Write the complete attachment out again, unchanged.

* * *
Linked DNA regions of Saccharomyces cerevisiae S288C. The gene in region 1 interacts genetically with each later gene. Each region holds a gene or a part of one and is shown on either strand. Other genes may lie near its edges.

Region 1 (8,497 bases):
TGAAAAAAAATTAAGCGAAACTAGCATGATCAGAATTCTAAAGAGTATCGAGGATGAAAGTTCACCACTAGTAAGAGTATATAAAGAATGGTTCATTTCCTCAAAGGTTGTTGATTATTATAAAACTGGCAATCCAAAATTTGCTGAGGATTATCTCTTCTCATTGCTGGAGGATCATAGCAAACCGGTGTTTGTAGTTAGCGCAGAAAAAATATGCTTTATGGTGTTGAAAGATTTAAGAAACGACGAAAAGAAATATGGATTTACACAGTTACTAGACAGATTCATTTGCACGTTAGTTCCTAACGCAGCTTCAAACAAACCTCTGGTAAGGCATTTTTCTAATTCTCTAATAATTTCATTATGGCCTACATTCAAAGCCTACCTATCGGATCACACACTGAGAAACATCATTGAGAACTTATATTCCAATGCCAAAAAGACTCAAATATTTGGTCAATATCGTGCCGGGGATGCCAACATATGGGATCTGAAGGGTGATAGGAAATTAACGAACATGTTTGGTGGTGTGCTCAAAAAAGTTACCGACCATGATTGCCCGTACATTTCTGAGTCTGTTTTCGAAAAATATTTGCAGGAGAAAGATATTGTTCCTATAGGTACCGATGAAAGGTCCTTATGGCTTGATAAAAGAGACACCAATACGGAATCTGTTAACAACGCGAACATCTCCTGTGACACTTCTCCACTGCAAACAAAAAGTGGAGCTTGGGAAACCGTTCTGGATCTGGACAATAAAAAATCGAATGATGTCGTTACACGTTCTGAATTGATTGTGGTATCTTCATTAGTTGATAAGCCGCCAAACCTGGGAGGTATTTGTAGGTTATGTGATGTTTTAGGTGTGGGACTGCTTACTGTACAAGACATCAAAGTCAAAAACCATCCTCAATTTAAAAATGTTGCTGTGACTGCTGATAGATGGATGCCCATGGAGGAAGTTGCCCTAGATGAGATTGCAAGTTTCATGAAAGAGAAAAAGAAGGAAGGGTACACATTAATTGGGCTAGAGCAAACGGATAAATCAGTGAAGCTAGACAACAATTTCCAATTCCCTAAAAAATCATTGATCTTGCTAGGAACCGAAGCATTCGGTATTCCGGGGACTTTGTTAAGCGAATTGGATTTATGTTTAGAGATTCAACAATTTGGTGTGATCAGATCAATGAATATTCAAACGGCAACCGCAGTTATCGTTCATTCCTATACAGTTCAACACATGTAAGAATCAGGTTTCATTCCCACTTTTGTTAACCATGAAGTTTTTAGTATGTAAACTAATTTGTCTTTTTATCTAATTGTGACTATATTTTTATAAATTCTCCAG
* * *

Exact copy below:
Linked DNA regions of Saccharomyces cerevisiae S288C. The gene in region 1 interacts genetically with each later gene. Each region holds a gene or a part of one and is shown on either strand. Other genes may lie near its edges.

Region 1 (8,497 bases):
TGAAAAAAAATTAAGCGAAACTAGCATGATCAGAATTCTAAAGAGTATCGAGGATGAAAGTTCACCACTAGTAAGAGTATATAAAGAATGGTTCATTTCCTCAAAGGTTGTTGATTATTATAAAACTGGCAATCCAAAATTTGCTGAGGATTATCTCTTCTCATTGCTGGAGGATCATAGCAAACCGGTGTTTGTAGTTAGCGCAGAAAAAATATGCTTTATGGTGTTGAAAGATTTAAGAAACGACGAAAAGAAATATGGATTTACACAGTTACTAGACAGATTCATTTGCACGTTAGTTCCTAACGCAGCTTCAAACAAACCTCTGGTAAGGCATTTTTCTAATTCTCTAATAATTTCATTATGGCCTACATTCAAAGCCTACCTATCGGATCACACACTGAGAAACATCATTGAGAACTTATATTCCAATGCCAAAAAGACTCAAATATTTGGTCAATATCGTGCCGGGGATGCCAACATATGGGATCTGAAGGGTGATAGGAAATTAACGAACATGTTTGGTGGTGTGCTCAAAAAAGTTACCGACCATGATTGCCCGTACATTTCTGAGTCTGTTTTCGAAAAATATTTGCAGGAGAAAGATATTGTTCCTATAGGTACCGATGAAAGGTCCTTATGGCTTGATAAAAGAGACACCAATACGGAATCTGTTAACAACGCGAACATCTCCTGTGACACTTCTCCACTGCAAACAAAAAGTGGAGCTTGGGAAACCGTTCTGGATCTGGACAATAAAAAATCGAATGATGTCGTTACACGTTCTGAATTGATTGTGGTATCTTCATTAGTTGATAAGCCGCCAAACCTGGGAGGTATTTGTAGGTTATGTGATGTTTTAGGTGTGGGACTGCTTACTGTACAAGACATCAAAGTCAAAAACCATCCTCAATTTAAAAATGTTGCTGTGACTGCTGATAGATGGATGCCCATGGAGGAAGTTGCCCTAGATGAGATTGCAAGTTTCATGAAAGAGAAAAAGAAGGAAGGGTACACATTAATTGGGCTAGAGCAAACGGATAAATCAGTGAAGCTAGACAACAATTTCCAATTCCCTAAAAAATCATTGATCTTGCTAGGAACCGAAGCATTCGGTATTCCGGGGACTTTGTTAAGCGAATTGGATTTATGTTTAGAGATTCAACAATTTGGTGTGATCAGATCAATGAATATTCAAACGGCAACCGCAGTTATCGTTCATTCCTATACAGTTCAACACATGTAAGAATCAGGTTTCATTCCCACTTTTGTTAACCATGAAGTTTTTAGTATGTAAACTAATTTGTCTTTTTATCTAATTGTGACTATATTTTTATAAATTCTCCAG